Brian Mills (Liam Neeson) loves his daughter Kim (Maggie Grace). Even though he and his wife (Famke Janssen) are divorced, that doesn’t stop him from going to his daughter’s birthday party. He’s a retired government agent skilled in counter-terrorist tactics and is coaxed into doing a routine protection job by his buddies. This sub-plot gives us an early indication of how good Mills is at his job so that we believe he is capable of what he does during the course of the rest of the film.
Kim decides to spend the summer in Paris and this doesn’t sit well with her father who isn’t crazy about the idea of his 17-year-old daughter living in a strange country, especially when he finds out that she’s following U2 all over Europe. It only takes a few hours before Kim and her friend are kidnapped in Paris by a group of Albanians. It doesn’t take long for Mills to do a background check on these guys, fly to Paris to find his daughter and make the guys who took her pay dearly for their crimes. As soon as Mills lands in Paris, Taken kicks into high gear as he uses his considerable skill sets to deadly effect.
The filmmakers do a nice job of establishing Mills’ love for his daughter and it doesn’t hurt that Liam Neeson comes across as very sympathetic and likable with eyes that can be warm in one scene and then convey icy determination in the next. He is also believable as a one man killing machine who can work his way through the Paris underworld to find his child. Taken was directed by Pierre Morel who also helmed the vastly entertaining French action film District B13 (2004). With that film, he demonstrated a knack for staging and choreographing exciting and visceral action sequences.
With Taken, Morel is also able to have the audience develop an emotional connection with Neeson’s character as well as delivering kickass action scenes. The film delivers exactly what it promises: an excellent and entertaining thrill ride with no frills. It is as single-minded as its protagonist’s mission and plugs in exciting car chases, fight scenes and gun battles. And yet, you are still emotionally invested in Neeson’s character – you care about what happens to him and his daughter. The result is a truly satisfying and engaging film.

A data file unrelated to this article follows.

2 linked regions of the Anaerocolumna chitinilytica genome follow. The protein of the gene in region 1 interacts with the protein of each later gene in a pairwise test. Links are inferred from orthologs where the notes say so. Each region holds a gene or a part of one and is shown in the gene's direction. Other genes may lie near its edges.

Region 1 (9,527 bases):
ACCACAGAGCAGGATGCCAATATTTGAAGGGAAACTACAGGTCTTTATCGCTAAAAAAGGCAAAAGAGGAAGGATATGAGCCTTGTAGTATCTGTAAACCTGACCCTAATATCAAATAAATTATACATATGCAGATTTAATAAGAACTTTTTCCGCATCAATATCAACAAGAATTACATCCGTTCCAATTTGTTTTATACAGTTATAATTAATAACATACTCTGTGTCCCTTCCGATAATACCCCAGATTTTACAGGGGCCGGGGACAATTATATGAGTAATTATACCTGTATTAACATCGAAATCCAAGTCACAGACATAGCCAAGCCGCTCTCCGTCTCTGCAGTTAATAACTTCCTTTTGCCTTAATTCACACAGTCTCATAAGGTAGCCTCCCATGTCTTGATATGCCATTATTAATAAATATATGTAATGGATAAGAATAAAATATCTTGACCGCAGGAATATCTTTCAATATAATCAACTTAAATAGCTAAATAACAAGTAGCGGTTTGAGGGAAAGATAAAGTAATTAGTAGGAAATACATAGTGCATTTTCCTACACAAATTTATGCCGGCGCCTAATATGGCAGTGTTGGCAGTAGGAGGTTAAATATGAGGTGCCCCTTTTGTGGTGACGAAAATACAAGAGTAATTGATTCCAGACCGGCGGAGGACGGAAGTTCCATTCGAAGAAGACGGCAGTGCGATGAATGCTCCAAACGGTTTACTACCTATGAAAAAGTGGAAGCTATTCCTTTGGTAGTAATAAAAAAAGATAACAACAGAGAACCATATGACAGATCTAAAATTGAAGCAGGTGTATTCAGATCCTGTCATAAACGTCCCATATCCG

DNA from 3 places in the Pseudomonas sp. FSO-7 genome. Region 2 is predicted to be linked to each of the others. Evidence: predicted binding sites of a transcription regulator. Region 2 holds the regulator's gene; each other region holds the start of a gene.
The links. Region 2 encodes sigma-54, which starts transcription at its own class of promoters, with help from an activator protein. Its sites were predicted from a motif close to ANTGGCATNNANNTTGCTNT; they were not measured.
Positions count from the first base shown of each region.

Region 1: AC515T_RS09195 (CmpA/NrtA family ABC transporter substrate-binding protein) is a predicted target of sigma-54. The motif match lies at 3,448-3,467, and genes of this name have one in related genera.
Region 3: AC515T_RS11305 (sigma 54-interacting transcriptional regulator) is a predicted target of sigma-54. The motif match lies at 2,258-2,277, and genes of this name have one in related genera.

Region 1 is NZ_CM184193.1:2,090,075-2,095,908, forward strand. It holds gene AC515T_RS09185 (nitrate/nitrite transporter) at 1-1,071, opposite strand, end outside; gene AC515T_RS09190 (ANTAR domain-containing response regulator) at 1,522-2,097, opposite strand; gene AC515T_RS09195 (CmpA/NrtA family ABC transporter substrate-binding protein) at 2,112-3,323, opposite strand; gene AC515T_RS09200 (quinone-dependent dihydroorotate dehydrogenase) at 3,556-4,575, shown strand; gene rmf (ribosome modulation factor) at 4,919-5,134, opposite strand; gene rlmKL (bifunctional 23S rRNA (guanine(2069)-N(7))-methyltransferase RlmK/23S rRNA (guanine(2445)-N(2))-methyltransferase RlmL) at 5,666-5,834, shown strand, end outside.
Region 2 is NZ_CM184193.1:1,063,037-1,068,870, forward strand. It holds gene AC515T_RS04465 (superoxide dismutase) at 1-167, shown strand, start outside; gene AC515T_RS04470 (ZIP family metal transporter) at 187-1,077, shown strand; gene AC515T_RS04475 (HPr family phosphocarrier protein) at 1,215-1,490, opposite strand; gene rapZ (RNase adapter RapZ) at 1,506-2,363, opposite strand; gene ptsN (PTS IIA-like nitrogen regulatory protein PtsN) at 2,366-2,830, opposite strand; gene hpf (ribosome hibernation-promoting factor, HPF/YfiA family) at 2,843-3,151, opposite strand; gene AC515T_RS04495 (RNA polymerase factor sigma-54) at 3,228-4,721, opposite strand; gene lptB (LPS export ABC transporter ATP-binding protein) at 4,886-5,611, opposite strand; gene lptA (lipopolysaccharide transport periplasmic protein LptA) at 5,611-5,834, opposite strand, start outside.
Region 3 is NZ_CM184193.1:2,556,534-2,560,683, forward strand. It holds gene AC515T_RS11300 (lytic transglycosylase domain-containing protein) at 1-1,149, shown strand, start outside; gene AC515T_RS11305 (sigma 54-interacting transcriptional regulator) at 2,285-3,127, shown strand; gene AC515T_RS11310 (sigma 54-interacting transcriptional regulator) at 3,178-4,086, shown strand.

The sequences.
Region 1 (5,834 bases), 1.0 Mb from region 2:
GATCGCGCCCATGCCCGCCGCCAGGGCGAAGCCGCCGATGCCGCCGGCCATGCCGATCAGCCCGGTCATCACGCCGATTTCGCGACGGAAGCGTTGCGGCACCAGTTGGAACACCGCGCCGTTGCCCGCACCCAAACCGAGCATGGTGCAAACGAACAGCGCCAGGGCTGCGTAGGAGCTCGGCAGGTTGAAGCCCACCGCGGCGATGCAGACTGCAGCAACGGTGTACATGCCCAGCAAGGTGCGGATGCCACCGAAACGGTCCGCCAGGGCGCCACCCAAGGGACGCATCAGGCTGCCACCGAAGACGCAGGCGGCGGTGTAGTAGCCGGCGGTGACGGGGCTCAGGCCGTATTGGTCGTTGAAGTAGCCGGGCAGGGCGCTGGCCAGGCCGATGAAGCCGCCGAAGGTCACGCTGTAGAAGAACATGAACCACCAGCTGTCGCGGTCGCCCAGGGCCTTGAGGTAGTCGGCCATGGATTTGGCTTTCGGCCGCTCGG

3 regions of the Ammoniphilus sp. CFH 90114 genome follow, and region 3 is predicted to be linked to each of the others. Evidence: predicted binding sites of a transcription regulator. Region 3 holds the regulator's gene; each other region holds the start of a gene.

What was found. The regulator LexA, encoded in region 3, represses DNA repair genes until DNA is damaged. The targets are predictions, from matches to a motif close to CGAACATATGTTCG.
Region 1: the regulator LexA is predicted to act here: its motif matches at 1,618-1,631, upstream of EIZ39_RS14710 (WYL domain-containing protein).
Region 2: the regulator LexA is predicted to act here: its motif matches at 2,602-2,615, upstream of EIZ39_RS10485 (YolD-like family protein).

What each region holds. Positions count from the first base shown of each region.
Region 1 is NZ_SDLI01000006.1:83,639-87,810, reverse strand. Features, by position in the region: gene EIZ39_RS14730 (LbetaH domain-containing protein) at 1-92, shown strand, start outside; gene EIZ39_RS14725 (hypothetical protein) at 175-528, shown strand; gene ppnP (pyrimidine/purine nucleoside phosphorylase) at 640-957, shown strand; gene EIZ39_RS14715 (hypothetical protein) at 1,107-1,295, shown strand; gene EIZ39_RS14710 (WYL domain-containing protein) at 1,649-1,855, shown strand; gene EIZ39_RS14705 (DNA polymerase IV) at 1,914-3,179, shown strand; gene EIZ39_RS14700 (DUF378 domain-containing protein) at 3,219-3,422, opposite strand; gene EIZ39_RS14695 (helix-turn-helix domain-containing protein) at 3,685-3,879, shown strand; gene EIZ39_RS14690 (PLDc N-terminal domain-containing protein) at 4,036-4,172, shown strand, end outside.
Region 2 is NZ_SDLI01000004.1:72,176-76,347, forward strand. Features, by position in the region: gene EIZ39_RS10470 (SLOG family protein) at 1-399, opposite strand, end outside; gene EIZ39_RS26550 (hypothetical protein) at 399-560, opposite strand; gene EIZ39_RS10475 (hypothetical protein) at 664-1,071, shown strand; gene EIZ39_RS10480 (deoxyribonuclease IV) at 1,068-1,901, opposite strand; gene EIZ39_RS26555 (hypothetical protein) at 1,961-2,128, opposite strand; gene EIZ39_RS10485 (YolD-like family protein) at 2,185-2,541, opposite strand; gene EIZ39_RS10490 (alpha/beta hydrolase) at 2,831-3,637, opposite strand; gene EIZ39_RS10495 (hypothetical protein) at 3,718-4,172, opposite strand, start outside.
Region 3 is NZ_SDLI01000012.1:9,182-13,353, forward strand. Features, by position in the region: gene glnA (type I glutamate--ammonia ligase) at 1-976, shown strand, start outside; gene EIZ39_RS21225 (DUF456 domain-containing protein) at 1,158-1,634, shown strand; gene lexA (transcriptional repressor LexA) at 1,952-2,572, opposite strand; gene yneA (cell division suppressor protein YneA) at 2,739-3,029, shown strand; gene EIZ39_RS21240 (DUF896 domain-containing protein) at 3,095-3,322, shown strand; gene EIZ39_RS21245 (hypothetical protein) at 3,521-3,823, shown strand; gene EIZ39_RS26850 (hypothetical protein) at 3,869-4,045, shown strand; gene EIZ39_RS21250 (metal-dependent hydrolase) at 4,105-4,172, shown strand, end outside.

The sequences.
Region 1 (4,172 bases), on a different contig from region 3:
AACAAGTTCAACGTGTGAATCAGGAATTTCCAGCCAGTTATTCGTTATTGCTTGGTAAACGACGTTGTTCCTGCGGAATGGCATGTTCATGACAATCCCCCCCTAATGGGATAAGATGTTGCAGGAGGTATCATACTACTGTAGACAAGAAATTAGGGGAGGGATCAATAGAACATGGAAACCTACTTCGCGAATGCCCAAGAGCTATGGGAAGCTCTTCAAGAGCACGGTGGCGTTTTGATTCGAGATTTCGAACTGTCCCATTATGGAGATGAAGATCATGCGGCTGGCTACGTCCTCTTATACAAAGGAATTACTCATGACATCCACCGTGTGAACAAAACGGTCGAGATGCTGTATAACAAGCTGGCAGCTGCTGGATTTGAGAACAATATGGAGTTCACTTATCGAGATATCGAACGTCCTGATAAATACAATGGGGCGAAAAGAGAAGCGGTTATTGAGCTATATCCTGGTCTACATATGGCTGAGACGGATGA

On the 2-Disc edition, you have the option of watching the theatrical version or the unrated cut.
There is an audio commentary by director Pierre Morel and cinematographers Michel Abramowicz and Michel Julienne. They decided on two distinctive looks for the film: sunny and vibrant colours for Los Angeles and a darker vibe for Paris. They talk about the differences between American and French film crews. They also praise Liam Neeson’s ability to play a loving father and a deadly killing machine. They also talks about the challenges of working in a city like Paris.
Also included is a commentary by co-screenwriter Robert Mark Kamen. He mentioned that he’s been writing for 30 years with 15 of them with Luc Besson. They met on The Fifth Element (1997). He worked with the filmmaker on creating a production company in Europe writing “low-impact action movies.” Kamen says that the premise of the film was based on a story Besson heard from a French cop. Kamen also talks about how he writes with Besson and praises his “cinematic vision.”
“Le Making Of” is fairly standard if not engaging press kit material with the main cast talking about their characters and the story with clips from the film. There is plenty of behind-the-scenes footage of some of the film’s exciting action sequences being shot.
“Avant Premiere” features footage of the film’s world premiere in France with Neeson, Morel and Besson doing interviews on the red carpet. There is haunting footage of Neeson and his late wife Natasha Richardson who was also in attendance.
Finally, there is “Inside Action: Side by Side Comparisons,” which takes a look at six action sequences being filmed along with the finished product.